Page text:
“Is not the cup of thanksgiving for which we give thanks a participation in the blood of Christ? And is not the bread that we break a participation in the body of Christ? Because there is one loaf, we, who are many, are one body, for we all partake of the one loaf.”
This oneness is with all who believe in Jesus as their Savior, wherever they live and wherever they worship. While we acknowledge and recognize that there are, like, 25,000-40,000 different Christian Denominations in the world, we are one with each other. Everyone who is saved by Jesus, who has received the salvation that Jesus gives, is in the one holy, catholic and apostolic church. We are all one, and we all have the same mission.
Part 3: We Win
This leads us to part three: We are one to win. Why were we won? Why are we one? Listen to the words of Jesus in His prayer (Jn 17: 20–21):
20 “I do not ask for these only, but also for those who will believe in me through their word, 21 that they may all be one, just as you, Father, are in me, and I in you, that they also may be in us, so that the world may believe that you have sent me.
In other words, we have a mission: “Therefore go and make disciples” (Mt 28:19). Won to be one to win is our ministry. How? In the Great Commission, Jesus said we make disciples by baptizing and teaching. He said we are His witnesses (Acts 1:8) to tell what we have “seen and heard.” We need to share what we know. We want everyone to be saved. We don’t want to keep this to ourselves.
There is an old story that is told about how years ago, a small country church was looking for a new pastor. After some significant searching, they managed to get the list down to two possible candidates. Each of these men was requested to present an “audition” sermon to the congregation. That’s how it came to pass that on two consecutive Sundays, the potential pastors found themselves preaching to a very attentive audience. The first pastor preached on hell. The second pastor preached on hell, as well. When it came time for the congregation to make its selection, the vote for the pastor they chose was a unanimous, first-ballot decision.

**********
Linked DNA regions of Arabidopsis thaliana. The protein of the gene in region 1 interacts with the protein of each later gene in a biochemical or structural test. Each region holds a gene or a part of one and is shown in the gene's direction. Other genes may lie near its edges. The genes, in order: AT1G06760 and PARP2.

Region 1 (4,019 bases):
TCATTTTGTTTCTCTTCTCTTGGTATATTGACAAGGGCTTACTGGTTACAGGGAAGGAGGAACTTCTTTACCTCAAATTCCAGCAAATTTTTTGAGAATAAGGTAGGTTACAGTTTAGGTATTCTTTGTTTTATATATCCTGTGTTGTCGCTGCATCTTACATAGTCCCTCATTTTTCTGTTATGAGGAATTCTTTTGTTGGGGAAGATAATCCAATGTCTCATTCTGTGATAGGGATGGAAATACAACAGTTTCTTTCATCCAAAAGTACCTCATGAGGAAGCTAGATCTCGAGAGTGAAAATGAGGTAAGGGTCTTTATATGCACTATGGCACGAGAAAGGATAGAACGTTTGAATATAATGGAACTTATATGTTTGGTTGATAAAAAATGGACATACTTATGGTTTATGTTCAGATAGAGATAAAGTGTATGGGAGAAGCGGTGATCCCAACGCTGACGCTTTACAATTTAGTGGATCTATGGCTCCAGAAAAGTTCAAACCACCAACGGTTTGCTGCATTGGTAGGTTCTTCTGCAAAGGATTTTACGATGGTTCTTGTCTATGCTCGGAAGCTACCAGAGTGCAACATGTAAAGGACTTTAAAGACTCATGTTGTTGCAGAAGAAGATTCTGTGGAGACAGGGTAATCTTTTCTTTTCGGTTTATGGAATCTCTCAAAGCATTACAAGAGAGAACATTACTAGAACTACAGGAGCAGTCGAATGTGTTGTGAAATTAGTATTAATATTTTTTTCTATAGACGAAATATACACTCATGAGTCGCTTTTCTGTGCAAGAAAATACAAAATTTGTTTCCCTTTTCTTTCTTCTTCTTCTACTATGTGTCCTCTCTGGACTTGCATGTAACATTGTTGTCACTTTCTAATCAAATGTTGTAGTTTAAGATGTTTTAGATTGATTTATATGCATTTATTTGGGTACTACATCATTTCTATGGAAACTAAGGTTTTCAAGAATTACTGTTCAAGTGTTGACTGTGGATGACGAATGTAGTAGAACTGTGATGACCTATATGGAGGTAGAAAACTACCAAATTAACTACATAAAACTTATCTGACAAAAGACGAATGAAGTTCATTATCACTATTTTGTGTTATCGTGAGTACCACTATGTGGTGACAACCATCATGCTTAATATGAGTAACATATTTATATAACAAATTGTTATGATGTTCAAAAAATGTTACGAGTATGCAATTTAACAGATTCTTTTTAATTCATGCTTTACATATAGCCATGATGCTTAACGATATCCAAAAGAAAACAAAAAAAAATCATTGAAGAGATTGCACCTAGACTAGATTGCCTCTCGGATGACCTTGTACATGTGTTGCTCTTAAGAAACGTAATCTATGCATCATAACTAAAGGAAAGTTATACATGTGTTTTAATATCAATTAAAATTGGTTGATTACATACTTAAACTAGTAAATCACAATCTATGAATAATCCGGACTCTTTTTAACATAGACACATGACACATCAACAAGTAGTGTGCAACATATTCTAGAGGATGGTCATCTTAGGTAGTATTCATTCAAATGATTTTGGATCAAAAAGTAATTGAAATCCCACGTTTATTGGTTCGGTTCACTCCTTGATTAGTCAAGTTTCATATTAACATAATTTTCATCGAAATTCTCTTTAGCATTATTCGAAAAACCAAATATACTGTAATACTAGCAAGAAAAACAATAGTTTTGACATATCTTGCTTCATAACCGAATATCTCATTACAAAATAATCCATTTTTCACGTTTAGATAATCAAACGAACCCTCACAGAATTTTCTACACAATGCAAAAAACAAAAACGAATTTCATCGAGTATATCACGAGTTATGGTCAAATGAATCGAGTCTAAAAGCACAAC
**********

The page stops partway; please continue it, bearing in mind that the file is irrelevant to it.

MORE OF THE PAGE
After he was installed, the new pastor found out that both of the nominees had used hell as their topic. Understandably curious, he asked one of the congregation’s leaders why the church had picked him. The leader didn’t have to think long before he gave his answer. He said, “When the other pastor preached on people going to hell, he seemed to be almost satisfied that they were getting what they deserved. When you preached about folks going to hell, everybody saw that it just about broke your heart.”
Hell is a real place. I don’t want you to go there. I don’t want anyone to go there. And neither does Jesus. Now I know that nobody likes to hear about hell. It is a nasty place. But it is also a real place, and it is a place where no one has to go. Jesus came here, was born, lived, died and rose again so we don’t have to go to hell. And Jesus put us here, to tell others what we know, because we don’t want anyone to go there either. Right?
Do we pray for our ministries? Do we consider ourselves as answers to the prayers of others who pray for help and for people to tell them about Jesus? Are we willing to say to our Lord, “Use me as you will,” or do we just want to volunteer when it is convenient for us?
Jesus sacrificed and gave Himself. Jesus won the war against the devil so we could be His. He made us all one with Him and one another, One Holy Church. And now we have been blessed to go out there and share what we have, so the devil’s total body count in hell goes down.
It’s no secret that I like football, and ten days ago the NFL had its draft, where each team added several rookie players to their team. I mention this because God has won the game vs. Satan because His Son Jesus died and rose for us. The game is over, God won, even though there is still some time on the clock and the devil is still on the field. Because Jesus has done all this for us and given us our faith, forgiveness and eternal life, we are now on His team, we are one, right? And now God is asking us to help with adding people to His team. We are to help “draft” folks onto the Jesus team. He is reminding us today that HE IS RISEN! (He is risen indeed!) Let’s tell that to whomever needs to know it.